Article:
by VR Sreeraman on  April 12, 2011 at 3:41 PM Drug News
 Regimen of Drugs May Help Addicts to Get Rid of Gambling: Expert
A wide range of drugs may help gambling addicts to get rid of the disorder, suggests a psychiatrist.

Pathological gambling addiction, like any other addiction, affects both the individual and society, and often leads to suicide, job loss, and criminal behaviour. It affects more men than women and can become worse over time.

Scientists have found that a wide range of drugs can be effective for treating this disorder in the short term, including Naltrexone, used to treat alcohol addiction.

Psychiatrist Prof. Pinhas Dannon of Tel Aviv University's Sackler Faculty of Medicine is recommending an extended treatment regimen for optimal results.

For best success in kicking the gambling habit, Dannon says, drug therapy with Naltrexone should last for at least two years and be complemented with other treatments, including group therapy.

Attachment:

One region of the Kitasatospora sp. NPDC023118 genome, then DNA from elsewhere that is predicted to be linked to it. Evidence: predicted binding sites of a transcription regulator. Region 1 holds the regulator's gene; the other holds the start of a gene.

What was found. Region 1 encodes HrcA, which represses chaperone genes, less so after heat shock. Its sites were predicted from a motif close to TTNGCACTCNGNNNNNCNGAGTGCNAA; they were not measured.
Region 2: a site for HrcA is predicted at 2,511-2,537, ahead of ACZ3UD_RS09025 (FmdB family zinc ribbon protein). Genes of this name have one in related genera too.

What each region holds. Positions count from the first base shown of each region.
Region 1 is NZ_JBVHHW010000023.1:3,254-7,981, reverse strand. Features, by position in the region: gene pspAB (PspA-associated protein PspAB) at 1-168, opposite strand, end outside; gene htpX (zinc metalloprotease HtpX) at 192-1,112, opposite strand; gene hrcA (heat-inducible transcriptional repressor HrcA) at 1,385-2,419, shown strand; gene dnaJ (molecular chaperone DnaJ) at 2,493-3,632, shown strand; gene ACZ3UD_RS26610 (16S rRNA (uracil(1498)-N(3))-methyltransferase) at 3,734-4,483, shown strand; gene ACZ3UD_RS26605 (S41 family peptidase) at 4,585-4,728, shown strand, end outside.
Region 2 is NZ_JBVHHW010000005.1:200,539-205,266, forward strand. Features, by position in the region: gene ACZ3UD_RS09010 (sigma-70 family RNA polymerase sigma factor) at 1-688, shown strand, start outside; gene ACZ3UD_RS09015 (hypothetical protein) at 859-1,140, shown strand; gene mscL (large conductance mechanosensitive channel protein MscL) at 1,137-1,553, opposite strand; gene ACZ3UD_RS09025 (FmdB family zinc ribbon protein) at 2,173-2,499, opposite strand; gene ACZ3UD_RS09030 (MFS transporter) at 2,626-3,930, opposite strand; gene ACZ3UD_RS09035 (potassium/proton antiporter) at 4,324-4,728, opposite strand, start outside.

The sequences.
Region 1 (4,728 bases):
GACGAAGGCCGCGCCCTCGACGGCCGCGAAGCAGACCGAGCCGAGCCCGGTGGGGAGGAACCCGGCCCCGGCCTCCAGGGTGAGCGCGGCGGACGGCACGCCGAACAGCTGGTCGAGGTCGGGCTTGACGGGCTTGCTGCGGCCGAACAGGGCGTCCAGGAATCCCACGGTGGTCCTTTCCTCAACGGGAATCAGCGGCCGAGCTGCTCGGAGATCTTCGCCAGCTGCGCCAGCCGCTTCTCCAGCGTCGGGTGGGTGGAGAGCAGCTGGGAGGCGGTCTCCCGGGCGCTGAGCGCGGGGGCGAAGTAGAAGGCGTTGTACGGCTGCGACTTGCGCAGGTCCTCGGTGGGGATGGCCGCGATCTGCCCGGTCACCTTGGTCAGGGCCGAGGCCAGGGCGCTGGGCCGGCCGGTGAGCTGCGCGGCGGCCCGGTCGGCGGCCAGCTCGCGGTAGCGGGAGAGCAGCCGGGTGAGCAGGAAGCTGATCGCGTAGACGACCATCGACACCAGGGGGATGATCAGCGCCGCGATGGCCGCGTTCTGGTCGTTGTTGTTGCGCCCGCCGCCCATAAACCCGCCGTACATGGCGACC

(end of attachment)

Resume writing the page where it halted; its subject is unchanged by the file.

Earlier studies reported that after six months of treatment, a majority of the gamblers would not go back to gambling. Dannon believes that a longer course of treatment is more effective.

"The initial results were too optimistic," Dannon said.

His data indicates that a drug regimen lasting two years keeps 80 percent of gamblers "gamble-free" over a four-year period. By contrast, only 30 percent of gamblers who were treated over a six-month period remained gamble-free four years later.

Dannon said the preliminary study, conducted in 2006 and 2007, was encouraging, but for long-term effectiveness gambling addicts need to stick out a course of treatment for at least two years in order for Naltrexone to work most efficiently.

Complementary treatments such as group therapy and regular attendance at Gamblers' Anonymous meetings can also help the addict lead a healthier, gambling-free life.

"Gambling addiction is a chronic disorder. We need much more time to treat these patients. They require careful monitoring and holistic treatments over the longer term to avoid relapse," Dannon concluded.

Dannon presented preliminary results from his new clinical findings at the EPA 2011: 19th European Congress of Psychiatry this March.

Source: ANI

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